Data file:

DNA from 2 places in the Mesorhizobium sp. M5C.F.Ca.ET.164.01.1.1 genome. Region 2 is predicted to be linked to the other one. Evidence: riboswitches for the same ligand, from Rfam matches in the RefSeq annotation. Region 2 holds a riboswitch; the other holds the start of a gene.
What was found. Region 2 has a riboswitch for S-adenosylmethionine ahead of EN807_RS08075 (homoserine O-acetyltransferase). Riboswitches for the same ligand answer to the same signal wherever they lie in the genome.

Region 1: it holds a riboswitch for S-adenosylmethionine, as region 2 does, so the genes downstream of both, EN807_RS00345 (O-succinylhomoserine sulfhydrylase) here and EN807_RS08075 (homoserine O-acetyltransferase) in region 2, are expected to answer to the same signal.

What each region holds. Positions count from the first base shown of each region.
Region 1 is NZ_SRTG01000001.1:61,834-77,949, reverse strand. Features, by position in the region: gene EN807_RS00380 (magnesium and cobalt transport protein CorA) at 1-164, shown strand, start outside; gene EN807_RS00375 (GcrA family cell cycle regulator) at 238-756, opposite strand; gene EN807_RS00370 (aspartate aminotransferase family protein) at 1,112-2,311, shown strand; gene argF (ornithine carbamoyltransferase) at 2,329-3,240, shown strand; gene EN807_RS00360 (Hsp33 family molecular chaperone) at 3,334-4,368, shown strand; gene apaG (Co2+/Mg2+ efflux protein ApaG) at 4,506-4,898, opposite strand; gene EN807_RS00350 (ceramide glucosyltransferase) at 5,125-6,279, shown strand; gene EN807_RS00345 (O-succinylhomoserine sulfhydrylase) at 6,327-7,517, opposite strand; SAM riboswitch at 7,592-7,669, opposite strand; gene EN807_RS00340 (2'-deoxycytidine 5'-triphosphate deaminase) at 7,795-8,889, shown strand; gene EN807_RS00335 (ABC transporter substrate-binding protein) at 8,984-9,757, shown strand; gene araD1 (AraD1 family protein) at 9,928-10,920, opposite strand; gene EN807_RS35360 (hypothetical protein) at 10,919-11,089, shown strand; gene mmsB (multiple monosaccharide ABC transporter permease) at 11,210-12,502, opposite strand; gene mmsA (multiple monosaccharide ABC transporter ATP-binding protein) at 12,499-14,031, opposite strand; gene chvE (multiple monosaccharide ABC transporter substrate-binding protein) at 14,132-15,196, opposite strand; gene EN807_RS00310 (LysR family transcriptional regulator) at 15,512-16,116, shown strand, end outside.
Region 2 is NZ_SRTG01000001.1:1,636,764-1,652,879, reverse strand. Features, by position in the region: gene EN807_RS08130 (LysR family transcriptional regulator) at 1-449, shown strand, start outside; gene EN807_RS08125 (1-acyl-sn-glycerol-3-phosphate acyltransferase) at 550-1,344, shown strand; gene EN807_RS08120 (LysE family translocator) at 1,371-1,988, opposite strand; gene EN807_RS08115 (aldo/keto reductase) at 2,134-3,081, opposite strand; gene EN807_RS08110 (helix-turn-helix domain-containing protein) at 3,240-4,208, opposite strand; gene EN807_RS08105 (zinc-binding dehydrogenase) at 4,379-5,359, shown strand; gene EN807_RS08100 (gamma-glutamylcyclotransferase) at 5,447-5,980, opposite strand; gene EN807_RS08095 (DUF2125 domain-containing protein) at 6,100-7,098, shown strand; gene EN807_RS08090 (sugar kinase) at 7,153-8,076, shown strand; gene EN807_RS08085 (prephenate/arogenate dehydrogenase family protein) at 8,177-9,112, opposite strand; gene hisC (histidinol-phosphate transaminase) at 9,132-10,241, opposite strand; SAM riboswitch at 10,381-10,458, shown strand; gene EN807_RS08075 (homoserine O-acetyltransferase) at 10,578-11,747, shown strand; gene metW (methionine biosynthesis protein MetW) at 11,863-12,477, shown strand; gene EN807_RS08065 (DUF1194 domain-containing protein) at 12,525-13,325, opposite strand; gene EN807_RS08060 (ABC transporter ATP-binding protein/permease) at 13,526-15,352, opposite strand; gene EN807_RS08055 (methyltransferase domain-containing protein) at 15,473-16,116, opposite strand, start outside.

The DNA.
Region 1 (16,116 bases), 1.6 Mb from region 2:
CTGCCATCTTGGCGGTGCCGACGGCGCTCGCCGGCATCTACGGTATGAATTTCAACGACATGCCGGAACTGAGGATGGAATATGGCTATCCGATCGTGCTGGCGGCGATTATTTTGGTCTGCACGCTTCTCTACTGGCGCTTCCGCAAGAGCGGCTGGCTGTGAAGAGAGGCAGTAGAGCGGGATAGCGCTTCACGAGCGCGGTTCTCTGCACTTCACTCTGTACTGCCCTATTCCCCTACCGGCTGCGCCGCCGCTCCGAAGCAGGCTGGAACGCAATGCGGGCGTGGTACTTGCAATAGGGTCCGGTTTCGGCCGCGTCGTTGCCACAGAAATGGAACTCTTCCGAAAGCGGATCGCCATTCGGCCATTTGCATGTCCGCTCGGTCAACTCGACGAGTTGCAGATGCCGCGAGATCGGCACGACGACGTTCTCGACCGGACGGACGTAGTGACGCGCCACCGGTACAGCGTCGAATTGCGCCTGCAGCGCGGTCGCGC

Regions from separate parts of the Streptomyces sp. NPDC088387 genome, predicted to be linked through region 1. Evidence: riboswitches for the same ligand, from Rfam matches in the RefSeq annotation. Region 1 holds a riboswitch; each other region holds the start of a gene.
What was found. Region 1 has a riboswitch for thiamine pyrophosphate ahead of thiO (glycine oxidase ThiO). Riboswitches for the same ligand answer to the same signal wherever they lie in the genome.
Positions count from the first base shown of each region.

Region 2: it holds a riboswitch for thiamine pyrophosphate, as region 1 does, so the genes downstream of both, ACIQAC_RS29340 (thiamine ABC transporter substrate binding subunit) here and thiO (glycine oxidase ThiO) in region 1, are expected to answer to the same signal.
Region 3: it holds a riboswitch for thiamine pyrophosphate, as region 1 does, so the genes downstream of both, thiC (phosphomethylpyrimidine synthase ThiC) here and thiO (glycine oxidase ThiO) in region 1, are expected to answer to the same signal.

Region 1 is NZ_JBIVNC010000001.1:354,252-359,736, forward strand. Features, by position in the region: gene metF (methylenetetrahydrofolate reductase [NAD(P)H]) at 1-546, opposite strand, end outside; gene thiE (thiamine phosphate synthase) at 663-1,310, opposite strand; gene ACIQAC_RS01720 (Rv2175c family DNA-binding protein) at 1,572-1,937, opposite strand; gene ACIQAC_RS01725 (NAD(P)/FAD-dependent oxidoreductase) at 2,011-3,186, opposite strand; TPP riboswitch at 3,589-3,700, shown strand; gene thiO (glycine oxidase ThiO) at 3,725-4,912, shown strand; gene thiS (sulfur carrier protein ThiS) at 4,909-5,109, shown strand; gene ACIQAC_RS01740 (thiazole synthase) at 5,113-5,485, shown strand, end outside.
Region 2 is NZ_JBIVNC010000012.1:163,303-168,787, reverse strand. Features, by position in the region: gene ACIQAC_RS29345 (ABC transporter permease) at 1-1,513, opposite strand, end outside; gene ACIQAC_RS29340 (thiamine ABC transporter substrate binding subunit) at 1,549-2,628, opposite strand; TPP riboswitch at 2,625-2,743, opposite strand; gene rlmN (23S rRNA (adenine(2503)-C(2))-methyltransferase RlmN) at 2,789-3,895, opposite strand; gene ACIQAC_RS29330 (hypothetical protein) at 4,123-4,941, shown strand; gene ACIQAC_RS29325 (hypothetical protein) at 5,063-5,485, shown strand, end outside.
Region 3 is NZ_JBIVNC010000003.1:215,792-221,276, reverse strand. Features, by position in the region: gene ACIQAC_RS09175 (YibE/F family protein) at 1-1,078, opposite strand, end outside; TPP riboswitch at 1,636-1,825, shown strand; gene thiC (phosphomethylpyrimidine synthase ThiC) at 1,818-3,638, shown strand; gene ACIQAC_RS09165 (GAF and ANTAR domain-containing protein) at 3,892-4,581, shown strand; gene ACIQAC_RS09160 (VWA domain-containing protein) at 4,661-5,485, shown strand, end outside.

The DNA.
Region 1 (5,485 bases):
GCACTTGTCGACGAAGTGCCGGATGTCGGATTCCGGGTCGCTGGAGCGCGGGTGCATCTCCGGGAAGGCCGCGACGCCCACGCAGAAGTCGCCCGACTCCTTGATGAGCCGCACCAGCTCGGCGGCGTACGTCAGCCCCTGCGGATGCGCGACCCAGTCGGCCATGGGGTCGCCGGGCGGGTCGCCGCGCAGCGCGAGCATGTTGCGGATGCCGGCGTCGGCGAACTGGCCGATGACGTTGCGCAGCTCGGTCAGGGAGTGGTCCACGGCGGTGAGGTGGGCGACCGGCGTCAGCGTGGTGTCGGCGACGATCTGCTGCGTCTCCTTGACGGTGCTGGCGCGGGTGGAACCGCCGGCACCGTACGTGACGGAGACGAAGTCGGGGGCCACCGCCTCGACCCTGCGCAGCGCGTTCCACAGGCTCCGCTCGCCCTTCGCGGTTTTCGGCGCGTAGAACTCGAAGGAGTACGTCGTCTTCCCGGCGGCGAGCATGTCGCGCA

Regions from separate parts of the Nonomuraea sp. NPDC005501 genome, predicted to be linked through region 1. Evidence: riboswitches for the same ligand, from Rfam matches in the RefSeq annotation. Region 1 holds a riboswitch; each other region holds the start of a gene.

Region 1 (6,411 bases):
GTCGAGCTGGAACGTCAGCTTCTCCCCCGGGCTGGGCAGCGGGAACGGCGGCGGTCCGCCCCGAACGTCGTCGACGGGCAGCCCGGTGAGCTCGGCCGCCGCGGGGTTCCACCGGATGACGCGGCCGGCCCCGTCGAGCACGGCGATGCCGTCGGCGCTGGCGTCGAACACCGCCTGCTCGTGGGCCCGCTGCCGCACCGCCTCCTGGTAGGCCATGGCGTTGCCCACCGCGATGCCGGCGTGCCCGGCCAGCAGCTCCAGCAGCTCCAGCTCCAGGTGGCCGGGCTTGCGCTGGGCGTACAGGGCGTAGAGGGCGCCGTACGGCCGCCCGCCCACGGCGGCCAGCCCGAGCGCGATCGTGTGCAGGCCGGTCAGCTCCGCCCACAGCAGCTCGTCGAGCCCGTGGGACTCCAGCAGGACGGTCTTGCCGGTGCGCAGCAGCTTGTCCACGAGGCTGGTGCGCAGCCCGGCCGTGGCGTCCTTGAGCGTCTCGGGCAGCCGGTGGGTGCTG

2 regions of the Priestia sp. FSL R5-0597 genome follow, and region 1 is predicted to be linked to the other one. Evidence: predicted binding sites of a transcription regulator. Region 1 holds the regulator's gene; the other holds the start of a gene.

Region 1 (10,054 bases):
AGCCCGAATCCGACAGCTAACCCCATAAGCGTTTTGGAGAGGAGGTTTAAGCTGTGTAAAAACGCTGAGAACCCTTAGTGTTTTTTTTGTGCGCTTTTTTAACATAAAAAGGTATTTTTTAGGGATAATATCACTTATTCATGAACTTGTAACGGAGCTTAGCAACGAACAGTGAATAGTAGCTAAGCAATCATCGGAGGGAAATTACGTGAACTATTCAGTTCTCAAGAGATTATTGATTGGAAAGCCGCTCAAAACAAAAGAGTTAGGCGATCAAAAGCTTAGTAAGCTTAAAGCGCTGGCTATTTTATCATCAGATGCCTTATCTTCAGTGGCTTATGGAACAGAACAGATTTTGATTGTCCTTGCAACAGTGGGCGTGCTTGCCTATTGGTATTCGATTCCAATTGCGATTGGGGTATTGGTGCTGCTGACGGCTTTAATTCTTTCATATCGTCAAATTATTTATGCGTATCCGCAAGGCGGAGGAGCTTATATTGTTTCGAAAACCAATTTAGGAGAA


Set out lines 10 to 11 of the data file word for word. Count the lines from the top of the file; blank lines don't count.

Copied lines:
Regions from separate parts of the Streptomyces sp. NPDC088387 genome, predicted to be linked through region 1. Evidence: riboswitches for the same ligand, from Rfam matches in the RefSeq annotation. Region 1 holds a riboswitch; each other region holds the start of a gene.
What was found. Region 1 has a riboswitch for thiamine pyrophosphate ahead of thiO (glycine oxidase ThiO). Riboswitches for the same ligand answer to the same signal wherever they lie in the genome.